Our first two batters went down on strikes in the bottom of the inning, and then Max grounded to the second baseman, who dropped the ball, picked it up, made the short throw to the first baseman — and then he dropped it, giving us our first baserunner. We soon took advantage: Sam singled to left, Yates worked a walk to load the bases, and then Roan placed a hard grounder right down the left-field line past a lunging Anderson third baseman for a two-run single, and our first lead of the day.

It didn’t last long. The first batter in the top of the 2nd smacked a long fly ball to center, which Ryan tracked down for the first out. The next batter drew a walk, then Ben M induced a grounder just to the right of second to Jordan N — who flipped a slightly high throw to shortstop Yates on the bag, who failed to catch it: both runners safe. Following an error on yet another errant pickoff throw, Ben M got a swinging strikeout, but the tying run scored as the third strike was dropped and Shiloh was forced to throw down to first for the second out. Another run scored on a grounder to Roan at first that he failed to make a play on, followed by a wild throw back from the outfield. Finally, #10 hitter Esteban, who hadn’t even started the first game, hit a shot to left that hit the ground and just kept rolling, ending up somewhere in the middle of a Peewee game down the hill for a two-run homer, and a 5-2 Anderson lead.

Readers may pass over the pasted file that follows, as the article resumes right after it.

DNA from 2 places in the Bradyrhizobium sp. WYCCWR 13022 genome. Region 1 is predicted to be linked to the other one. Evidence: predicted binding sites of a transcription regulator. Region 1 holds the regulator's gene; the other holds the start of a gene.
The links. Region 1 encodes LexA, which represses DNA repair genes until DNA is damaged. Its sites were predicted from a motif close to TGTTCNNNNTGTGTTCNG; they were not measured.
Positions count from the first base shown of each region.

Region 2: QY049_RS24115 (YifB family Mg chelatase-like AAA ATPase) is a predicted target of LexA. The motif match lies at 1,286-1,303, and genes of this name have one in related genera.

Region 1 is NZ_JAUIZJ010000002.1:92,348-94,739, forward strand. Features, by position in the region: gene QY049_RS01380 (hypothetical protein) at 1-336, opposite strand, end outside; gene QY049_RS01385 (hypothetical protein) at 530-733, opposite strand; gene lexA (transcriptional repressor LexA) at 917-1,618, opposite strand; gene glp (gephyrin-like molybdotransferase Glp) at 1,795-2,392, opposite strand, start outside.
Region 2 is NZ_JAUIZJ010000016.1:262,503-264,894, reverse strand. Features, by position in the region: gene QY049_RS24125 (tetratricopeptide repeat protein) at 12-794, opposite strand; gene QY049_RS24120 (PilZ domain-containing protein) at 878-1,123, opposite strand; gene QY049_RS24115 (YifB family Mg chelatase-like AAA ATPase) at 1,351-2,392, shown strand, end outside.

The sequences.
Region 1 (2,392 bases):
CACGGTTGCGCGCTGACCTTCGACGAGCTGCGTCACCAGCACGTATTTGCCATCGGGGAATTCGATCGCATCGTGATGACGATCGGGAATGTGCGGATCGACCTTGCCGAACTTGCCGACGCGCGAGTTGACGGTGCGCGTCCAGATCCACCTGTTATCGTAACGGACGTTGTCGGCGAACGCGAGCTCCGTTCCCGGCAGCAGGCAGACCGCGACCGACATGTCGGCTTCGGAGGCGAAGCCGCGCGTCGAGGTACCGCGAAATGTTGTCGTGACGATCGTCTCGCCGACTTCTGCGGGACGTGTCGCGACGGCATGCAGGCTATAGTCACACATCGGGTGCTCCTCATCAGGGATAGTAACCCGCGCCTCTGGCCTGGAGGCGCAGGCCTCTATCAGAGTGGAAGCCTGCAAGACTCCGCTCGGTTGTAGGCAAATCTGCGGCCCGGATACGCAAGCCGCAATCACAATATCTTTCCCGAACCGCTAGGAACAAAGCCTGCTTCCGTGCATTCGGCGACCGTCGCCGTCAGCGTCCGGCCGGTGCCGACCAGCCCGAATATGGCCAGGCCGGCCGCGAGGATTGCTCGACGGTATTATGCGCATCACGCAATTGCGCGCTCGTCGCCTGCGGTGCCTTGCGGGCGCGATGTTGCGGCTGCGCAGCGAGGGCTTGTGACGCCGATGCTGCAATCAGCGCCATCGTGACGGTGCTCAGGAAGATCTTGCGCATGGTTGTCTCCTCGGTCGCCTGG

We got nothing in the next two innings (aside from hard lineouts by Jordan N and Sam, who both seem to be afflicted by at-‘em ball disease this spring), but Ben M shut down the opposing side without incident as well, erasing Anderson’s one baserunner, who had walked and stolen second and third, with a nifty pickoff where he ran straight at the runner who had wandered off third, tossed to Shiloh at home, and then Shiloh ran him down until he veered out of the basepath and was called out.